In total 22 of the students at Art Academy Malmö (Konsthögskolan) live in Denmark, while one lives in Norway where a ban on entry to Sweden is also in effect.
“When the border was closed for the Christmas holidays, it was difficult to get information,” rector Maj Hasager said. She said that communication had not been clear, and that she would like to see students covered by the same exceptions as people commuting for work, who are still allowed to enter Sweden provided they can show a negative Covid-19 test.
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“Students have not been exempt since December 22nd, so it has been up to individual police officers to make a judgment at the border, but this was not enforced until February 12th, when the border was tightened. Until then, it was possible for most students to cross the border on a daily basis.”
She was told by police on Friday that the ban had been tightened and that there was no possibility for students to enter Sweden from Denmark if they were not covered by another exemption to the ban. As a result, Hasager was on Tuesday transporting materials to Copenhagen to help students continue their work despite the pandemic.
In a statement from the university, Hasager told students last week: “After speaking with the police authorities it seems like the border is now closed to Sweden from Denmark, the UK and Norway for students. It is still the individual police officer on the border deciding, but there has been implemented a stricter reading of the exemptions – meaning that students are not eligible to cross the border. This means that until 31st March 2021 those of you not residing in Sweden are most likely unable to enter Sweden.”
This is a difference from the ban on entry from non-EU/EEA countries, where “individuals entering Sweden for studies” are exempt from the ban.
A press spokesperson for regional police in southern Sweden, Ewa-Gun Westford, confirmed to The Local that students were not exempt from the entry ban, and that this had in fact been the case since December even if this had not previously been enforced by many officers.
“We haven't changed the law, but the guidelines have been changed,” she explained. “It is up to every individual police officer to make the decision.”
Border police on the Öresund Bridge between Sweden and Denmark. Photo: Johan Nilsson/TT
One of Hasager's students, Vala T Foltyn, commutes between Denmark and Sweden. Although teaching is currently being carried out online, universities in Sweden have the option to carry out certain elements of studies on-site and this is particularly important for courses with practical elements.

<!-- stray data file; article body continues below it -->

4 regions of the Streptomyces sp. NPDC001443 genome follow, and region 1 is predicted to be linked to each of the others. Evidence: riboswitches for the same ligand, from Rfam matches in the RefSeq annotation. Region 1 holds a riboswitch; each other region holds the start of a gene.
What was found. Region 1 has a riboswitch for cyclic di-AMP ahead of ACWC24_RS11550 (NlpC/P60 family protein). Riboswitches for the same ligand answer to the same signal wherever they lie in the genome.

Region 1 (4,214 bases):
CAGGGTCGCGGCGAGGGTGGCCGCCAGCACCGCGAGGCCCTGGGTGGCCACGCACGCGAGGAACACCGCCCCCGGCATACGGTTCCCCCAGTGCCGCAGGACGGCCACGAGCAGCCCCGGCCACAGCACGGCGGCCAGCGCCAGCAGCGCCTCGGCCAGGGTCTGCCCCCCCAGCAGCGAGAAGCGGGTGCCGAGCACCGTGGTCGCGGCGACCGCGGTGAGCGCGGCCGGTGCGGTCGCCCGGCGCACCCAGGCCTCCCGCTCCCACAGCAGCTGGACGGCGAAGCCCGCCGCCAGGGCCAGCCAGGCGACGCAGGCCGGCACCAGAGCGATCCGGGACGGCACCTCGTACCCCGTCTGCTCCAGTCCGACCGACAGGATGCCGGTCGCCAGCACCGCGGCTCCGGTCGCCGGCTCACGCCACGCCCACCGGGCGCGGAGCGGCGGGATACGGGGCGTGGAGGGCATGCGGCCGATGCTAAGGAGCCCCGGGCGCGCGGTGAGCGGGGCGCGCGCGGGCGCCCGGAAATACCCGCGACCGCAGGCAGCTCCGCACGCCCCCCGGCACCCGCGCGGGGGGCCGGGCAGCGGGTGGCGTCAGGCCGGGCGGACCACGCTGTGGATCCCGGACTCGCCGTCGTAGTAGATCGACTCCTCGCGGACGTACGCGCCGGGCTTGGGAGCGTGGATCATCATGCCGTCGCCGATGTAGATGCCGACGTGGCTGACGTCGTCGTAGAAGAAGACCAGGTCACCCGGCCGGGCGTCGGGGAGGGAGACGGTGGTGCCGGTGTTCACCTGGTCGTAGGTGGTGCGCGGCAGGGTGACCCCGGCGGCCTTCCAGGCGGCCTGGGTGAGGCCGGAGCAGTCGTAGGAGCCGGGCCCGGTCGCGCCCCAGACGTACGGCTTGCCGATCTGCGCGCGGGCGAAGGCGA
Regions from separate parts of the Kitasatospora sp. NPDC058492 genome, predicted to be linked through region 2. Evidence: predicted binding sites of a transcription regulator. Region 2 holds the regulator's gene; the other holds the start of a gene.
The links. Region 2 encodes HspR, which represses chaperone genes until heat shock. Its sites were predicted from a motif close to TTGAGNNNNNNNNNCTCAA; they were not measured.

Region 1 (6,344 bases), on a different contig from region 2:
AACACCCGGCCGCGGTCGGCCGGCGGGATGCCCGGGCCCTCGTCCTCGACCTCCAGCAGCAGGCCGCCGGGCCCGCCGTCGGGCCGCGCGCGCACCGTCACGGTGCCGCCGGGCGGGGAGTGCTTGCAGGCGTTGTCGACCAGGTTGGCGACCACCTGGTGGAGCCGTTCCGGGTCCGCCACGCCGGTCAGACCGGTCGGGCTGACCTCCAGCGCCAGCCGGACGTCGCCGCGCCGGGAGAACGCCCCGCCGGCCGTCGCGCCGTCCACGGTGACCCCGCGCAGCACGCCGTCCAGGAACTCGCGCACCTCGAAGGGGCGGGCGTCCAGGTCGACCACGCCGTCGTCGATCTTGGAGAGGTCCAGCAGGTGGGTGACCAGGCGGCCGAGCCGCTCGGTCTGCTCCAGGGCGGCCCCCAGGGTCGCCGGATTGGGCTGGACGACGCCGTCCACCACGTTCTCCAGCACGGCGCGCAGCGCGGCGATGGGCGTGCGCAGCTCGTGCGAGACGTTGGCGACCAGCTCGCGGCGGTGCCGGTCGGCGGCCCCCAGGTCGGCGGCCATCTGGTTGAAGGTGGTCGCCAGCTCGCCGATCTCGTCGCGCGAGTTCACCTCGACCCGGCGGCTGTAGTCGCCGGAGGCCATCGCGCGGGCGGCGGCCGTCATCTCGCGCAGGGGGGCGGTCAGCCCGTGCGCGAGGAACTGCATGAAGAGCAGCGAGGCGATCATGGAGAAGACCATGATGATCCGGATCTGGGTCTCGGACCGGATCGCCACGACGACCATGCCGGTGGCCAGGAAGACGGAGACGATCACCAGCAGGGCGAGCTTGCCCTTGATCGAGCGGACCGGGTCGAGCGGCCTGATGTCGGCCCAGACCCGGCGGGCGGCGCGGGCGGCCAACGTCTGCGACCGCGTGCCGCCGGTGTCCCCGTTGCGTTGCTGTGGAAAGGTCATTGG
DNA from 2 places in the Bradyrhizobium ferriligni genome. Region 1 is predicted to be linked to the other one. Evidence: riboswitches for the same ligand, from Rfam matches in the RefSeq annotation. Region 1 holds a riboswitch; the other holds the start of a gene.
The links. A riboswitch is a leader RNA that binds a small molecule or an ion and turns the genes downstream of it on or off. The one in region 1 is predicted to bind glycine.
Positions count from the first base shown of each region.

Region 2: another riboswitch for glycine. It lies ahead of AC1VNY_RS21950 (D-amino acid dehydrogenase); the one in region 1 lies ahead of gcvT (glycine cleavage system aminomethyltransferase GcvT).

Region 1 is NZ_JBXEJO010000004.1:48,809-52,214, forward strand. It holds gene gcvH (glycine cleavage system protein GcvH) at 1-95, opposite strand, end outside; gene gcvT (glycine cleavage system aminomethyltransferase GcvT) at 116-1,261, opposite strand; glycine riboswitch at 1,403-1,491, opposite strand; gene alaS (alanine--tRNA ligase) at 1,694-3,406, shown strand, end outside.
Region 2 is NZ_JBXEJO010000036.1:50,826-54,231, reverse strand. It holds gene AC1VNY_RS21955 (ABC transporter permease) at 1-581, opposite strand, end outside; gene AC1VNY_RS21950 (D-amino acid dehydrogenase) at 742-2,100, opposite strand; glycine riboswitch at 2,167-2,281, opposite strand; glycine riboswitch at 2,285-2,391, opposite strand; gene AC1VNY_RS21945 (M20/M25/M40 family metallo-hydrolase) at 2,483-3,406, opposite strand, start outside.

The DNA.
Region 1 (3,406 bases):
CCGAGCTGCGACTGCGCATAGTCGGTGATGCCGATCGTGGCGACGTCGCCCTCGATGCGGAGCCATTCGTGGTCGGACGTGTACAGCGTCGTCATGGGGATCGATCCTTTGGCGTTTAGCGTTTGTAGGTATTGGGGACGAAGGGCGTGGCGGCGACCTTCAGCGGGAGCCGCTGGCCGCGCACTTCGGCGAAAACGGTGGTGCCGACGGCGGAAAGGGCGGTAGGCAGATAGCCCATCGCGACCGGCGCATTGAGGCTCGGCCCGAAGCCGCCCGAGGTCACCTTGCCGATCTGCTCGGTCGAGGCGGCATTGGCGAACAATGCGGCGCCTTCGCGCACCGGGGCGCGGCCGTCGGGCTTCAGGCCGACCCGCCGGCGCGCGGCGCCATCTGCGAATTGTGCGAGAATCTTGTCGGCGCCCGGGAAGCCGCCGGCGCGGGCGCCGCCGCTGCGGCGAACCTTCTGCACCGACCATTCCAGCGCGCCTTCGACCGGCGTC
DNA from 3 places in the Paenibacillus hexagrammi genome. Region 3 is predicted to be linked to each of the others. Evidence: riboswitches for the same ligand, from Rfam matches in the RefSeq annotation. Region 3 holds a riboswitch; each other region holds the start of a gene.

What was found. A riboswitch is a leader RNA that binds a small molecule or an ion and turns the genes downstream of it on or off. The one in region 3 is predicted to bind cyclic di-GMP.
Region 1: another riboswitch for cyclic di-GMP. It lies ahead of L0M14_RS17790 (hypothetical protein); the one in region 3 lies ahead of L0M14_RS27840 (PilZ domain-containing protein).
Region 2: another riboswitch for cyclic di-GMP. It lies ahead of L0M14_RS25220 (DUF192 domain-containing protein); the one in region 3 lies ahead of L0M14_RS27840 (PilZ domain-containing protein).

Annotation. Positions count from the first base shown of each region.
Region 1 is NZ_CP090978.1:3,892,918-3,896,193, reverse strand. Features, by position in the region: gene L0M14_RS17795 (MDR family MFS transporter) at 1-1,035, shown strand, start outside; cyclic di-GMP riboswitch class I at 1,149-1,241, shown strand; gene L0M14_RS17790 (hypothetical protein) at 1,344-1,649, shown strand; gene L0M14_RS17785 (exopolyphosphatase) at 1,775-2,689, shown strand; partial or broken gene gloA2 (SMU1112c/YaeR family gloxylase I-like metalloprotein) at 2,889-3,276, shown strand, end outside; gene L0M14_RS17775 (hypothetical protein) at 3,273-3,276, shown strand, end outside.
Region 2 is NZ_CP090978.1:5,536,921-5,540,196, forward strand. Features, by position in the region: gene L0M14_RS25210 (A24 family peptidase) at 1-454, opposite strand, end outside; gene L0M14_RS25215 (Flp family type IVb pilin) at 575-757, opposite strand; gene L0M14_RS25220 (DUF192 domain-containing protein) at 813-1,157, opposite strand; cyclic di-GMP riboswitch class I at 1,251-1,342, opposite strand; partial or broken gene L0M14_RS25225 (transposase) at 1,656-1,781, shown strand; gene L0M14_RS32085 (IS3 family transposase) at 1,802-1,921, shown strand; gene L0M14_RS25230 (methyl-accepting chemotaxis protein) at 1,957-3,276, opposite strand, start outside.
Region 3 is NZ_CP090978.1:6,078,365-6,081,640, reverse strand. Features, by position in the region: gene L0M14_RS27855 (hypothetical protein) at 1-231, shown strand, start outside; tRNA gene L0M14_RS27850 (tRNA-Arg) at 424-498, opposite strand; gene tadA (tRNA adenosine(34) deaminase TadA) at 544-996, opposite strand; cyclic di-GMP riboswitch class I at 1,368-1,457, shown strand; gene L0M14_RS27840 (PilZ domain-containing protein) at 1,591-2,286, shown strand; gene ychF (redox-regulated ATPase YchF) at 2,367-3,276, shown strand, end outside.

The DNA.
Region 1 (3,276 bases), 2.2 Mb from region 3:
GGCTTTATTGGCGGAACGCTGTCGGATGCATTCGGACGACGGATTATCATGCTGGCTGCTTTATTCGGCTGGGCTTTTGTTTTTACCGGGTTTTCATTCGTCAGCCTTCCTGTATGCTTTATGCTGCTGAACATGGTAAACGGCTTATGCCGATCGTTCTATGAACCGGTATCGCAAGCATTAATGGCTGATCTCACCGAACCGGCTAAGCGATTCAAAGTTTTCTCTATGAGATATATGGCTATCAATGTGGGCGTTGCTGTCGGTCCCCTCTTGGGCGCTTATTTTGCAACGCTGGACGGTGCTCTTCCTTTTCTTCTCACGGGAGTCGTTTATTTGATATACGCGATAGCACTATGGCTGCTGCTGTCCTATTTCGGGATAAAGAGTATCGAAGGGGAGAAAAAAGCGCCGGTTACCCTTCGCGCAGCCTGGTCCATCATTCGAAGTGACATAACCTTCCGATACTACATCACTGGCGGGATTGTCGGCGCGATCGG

As a Fine Arts student, she works in a studio and relies on the access to the materials, equipment and space there to work on her studies as well as produce art to make a living.
The university provided Foltyn with a stamped, signed letter confirming her status as a full-time student and need to travel to the studio to complete her studies and pass the course. Up until last Thursday, this had been sufficient, together with a negative coronavirus test, and she crossed the border as recently as Wednesday without problems.
“But last week the border police became very strict and I spent two hours on the platform waiting for their decision,” she said.
She was ultimately told to return to Copenhagen, and was told by police, verbally and in a form seen by The Local, that the reason was both that her reason for travel did not exempt her from the travel ban, and that she showed “the wrong type of test”.
The border police wrote on the form that the test was negative and had been issued within the past 48 hours as required, but did not meet the Swedish Public Health Agency's criteria.
That's despite the fact that the test result, also seen by The Local, was a PCR test provided by the Danish health service, the same kind of test the student had previously shown in order to make the journey. PCR tests work by detecting RNA, which is the genetic information of the coronavirus.
When The Local asked Swedish police for information about why a test provided by the Danish health service would not be accepted, they referred us to the Public Health Agency, which states that PCR or antigen tests are accepted.
Foltyn, a queer artist, says she moved to Copenhagen from her home country of Poland for political reasons, and has been studying in Malmö since 2019.
“I do not qualify for either Danish or Swedish student support, so I am a self-supported person. It is crucial for me to travel to my studio and work there, since my art practice is not only my education but also provides me money for living and keeping my residency permit in Denmark. We have individual studios, it's actually very convenient for Covid times,” she explained.
The ban on travel from Denmark was first introduced on December 22nd, initially until January 24th but is now extended until March 31st.